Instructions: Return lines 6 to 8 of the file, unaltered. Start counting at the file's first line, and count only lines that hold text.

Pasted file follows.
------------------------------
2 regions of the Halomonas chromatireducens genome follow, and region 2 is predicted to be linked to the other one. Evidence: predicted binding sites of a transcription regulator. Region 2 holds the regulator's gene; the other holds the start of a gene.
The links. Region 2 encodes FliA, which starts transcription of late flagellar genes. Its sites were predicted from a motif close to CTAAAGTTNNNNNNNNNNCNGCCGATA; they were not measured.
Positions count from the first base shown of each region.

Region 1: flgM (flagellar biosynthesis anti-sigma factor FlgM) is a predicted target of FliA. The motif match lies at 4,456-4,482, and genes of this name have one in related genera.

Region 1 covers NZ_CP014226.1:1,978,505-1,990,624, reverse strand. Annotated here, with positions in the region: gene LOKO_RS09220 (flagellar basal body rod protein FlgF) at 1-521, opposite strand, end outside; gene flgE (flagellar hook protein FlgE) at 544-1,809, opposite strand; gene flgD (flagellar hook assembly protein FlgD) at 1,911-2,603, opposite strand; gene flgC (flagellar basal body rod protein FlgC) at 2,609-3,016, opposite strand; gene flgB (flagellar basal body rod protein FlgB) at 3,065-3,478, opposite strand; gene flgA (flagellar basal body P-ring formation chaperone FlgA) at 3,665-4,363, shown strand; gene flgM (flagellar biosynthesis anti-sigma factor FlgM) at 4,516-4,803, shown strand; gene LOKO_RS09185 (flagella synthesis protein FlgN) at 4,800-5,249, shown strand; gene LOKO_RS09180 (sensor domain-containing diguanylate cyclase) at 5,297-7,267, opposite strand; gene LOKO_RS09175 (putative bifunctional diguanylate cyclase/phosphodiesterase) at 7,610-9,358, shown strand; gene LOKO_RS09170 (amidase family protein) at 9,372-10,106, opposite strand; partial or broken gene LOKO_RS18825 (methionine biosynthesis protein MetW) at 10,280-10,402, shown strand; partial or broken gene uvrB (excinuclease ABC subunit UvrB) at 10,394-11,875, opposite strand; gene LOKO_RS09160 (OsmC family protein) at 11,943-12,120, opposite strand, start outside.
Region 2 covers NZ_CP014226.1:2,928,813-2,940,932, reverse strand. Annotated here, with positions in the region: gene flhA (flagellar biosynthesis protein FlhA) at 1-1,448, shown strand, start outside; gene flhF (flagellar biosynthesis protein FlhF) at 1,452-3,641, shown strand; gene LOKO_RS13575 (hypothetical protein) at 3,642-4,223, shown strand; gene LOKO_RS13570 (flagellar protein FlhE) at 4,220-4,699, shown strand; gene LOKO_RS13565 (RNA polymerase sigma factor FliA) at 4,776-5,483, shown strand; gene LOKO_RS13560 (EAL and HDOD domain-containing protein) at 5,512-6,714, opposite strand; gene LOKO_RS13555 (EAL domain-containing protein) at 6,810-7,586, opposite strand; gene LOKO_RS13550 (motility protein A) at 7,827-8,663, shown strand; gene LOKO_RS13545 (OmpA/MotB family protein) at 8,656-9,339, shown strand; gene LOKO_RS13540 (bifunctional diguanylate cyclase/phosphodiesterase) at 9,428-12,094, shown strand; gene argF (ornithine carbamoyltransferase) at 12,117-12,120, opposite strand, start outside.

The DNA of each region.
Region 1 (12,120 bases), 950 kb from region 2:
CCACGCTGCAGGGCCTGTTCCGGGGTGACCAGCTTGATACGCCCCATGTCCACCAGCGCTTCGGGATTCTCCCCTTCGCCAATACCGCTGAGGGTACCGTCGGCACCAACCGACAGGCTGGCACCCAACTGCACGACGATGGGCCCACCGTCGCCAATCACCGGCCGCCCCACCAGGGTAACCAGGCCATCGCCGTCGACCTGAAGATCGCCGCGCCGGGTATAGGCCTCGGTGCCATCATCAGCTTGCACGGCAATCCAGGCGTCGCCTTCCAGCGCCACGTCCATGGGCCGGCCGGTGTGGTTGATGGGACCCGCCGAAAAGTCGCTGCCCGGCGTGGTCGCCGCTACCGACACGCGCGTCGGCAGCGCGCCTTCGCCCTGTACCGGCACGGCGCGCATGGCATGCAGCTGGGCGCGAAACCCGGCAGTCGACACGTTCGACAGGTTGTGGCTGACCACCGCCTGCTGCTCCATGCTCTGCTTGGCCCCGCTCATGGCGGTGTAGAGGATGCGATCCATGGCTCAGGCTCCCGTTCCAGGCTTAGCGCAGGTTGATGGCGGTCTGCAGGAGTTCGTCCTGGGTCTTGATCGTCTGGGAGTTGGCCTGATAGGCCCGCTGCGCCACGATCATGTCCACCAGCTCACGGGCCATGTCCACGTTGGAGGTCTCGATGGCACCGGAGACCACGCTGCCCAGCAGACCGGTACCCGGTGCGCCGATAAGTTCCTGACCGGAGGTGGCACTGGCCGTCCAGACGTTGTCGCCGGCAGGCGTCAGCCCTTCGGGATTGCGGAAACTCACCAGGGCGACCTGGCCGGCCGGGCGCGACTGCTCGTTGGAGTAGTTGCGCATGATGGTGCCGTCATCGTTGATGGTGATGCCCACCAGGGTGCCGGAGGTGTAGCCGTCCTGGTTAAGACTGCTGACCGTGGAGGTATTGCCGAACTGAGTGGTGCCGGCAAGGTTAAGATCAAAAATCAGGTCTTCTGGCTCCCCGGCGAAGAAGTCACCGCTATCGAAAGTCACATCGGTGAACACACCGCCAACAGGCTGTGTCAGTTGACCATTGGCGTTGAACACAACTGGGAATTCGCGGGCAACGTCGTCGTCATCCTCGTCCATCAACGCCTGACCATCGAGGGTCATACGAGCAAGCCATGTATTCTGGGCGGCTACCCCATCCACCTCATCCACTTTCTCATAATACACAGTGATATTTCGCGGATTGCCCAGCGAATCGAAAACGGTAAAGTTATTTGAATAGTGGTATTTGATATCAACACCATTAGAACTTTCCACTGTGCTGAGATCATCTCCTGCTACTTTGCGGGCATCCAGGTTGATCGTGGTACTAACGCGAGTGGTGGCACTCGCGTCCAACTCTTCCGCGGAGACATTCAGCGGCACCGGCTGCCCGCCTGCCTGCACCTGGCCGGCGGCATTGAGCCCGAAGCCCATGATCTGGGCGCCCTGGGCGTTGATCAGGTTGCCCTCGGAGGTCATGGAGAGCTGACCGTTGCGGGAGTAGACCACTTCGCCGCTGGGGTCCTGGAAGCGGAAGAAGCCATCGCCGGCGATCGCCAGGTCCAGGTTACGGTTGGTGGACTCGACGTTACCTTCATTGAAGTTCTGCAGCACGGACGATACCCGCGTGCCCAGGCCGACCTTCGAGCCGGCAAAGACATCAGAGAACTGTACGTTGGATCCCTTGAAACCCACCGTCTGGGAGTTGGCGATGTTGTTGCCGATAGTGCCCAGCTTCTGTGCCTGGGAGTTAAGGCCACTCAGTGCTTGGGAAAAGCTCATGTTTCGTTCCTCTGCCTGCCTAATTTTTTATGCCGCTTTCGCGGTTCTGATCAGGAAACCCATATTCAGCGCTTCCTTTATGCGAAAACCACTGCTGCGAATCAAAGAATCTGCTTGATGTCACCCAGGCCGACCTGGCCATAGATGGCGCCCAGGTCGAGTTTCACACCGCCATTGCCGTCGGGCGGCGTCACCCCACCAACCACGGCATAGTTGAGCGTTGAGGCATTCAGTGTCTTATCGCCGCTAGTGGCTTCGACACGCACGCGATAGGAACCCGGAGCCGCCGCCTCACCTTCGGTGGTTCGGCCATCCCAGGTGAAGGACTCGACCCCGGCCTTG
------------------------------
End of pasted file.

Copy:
Region 2 covers NZ_CP014226.1:2,928,813-2,940,932, reverse strand. Annotated here, with positions in the region: gene flhA (flagellar biosynthesis protein FlhA) at 1-1,448, shown strand, start outside; gene flhF (flagellar biosynthesis protein FlhF) at 1,452-3,641, shown strand; gene LOKO_RS13575 (hypothetical protein) at 3,642-4,223, shown strand; gene LOKO_RS13570 (flagellar protein FlhE) at 4,220-4,699, shown strand; gene LOKO_RS13565 (RNA polymerase sigma factor FliA) at 4,776-5,483, shown strand; gene LOKO_RS13560 (EAL and HDOD domain-containing protein) at 5,512-6,714, opposite strand; gene LOKO_RS13555 (EAL domain-containing protein) at 6,810-7,586, opposite strand; gene LOKO_RS13550 (motility protein A) at 7,827-8,663, shown strand; gene LOKO_RS13545 (OmpA/MotB family protein) at 8,656-9,339, shown strand; gene LOKO_RS13540 (bifunctional diguanylate cyclase/phosphodiesterase) at 9,428-12,094, shown strand; gene argF (ornithine carbamoyltransferase) at 12,117-12,120, opposite strand, start outside.

The DNA of each region.
Region 1 (12,120 bases), 950 kb from region 2: